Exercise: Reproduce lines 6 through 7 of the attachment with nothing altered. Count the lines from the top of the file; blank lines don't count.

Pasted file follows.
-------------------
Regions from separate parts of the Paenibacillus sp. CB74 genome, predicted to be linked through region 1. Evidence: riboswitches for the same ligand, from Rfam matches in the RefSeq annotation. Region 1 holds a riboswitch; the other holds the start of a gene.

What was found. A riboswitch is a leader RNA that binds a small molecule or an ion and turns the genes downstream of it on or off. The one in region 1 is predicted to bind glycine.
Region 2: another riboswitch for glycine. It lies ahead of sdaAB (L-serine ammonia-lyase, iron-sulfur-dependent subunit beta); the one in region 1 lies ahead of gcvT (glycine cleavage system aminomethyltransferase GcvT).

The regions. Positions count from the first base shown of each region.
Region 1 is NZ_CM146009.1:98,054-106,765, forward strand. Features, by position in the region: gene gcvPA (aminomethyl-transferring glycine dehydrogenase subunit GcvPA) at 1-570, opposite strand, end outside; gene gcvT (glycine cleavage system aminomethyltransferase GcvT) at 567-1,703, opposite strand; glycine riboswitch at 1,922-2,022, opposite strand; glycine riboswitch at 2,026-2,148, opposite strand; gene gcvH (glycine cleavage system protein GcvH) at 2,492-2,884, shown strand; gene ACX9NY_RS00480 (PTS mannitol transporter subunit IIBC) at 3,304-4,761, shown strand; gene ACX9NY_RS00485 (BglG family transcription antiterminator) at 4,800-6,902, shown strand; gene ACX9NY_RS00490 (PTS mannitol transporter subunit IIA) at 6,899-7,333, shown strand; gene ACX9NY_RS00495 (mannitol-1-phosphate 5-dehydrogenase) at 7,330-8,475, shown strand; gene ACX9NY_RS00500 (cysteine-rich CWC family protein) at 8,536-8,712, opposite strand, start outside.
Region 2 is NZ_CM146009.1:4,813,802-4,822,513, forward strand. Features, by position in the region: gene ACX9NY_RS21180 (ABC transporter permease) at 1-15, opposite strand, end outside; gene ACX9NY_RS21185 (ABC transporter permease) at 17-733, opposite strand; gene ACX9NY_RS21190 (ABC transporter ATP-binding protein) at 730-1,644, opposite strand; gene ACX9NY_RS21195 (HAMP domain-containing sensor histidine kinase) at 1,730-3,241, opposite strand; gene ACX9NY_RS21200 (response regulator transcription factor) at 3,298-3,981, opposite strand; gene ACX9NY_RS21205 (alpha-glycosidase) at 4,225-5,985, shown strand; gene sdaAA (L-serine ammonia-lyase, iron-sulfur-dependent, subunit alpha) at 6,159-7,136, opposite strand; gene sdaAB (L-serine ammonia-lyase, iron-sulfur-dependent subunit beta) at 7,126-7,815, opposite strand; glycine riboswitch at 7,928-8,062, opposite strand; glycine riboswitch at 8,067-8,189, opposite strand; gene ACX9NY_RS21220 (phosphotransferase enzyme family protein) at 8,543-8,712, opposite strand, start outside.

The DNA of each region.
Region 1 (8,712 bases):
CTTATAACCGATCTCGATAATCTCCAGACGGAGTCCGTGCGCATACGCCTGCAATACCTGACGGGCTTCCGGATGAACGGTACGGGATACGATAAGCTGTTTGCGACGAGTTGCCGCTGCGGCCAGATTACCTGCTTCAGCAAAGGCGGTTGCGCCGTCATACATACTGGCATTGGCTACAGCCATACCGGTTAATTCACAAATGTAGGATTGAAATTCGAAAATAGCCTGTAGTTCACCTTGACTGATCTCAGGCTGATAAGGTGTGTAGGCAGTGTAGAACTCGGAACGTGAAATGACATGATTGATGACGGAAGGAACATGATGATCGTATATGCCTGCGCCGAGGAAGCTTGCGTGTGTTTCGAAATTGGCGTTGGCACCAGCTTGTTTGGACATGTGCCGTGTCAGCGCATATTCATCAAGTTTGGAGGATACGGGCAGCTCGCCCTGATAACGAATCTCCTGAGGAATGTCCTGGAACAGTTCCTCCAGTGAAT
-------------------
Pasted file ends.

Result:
Region 2 is NZ_CM146009.1:4,813,802-4,822,513, forward strand. Features, by position in the region: gene ACX9NY_RS21180 (ABC transporter permease) at 1-15, opposite strand, end outside; gene ACX9NY_RS21185 (ABC transporter permease) at 17-733, opposite strand; gene ACX9NY_RS21190 (ABC transporter ATP-binding protein) at 730-1,644, opposite strand; gene ACX9NY_RS21195 (HAMP domain-containing sensor histidine kinase) at 1,730-3,241, opposite strand; gene ACX9NY_RS21200 (response regulator transcription factor) at 3,298-3,981, opposite strand; gene ACX9NY_RS21205 (alpha-glycosidase) at 4,225-5,985, shown strand; gene sdaAA (L-serine ammonia-lyase, iron-sulfur-dependent, subunit alpha) at 6,159-7,136, opposite strand; gene sdaAB (L-serine ammonia-lyase, iron-sulfur-dependent subunit beta) at 7,126-7,815, opposite strand; glycine riboswitch at 7,928-8,062, opposite strand; glycine riboswitch at 8,067-8,189, opposite strand; gene ACX9NY_RS21220 (phosphotransferase enzyme family protein) at 8,543-8,712, opposite strand, start outside.

The DNA of each region.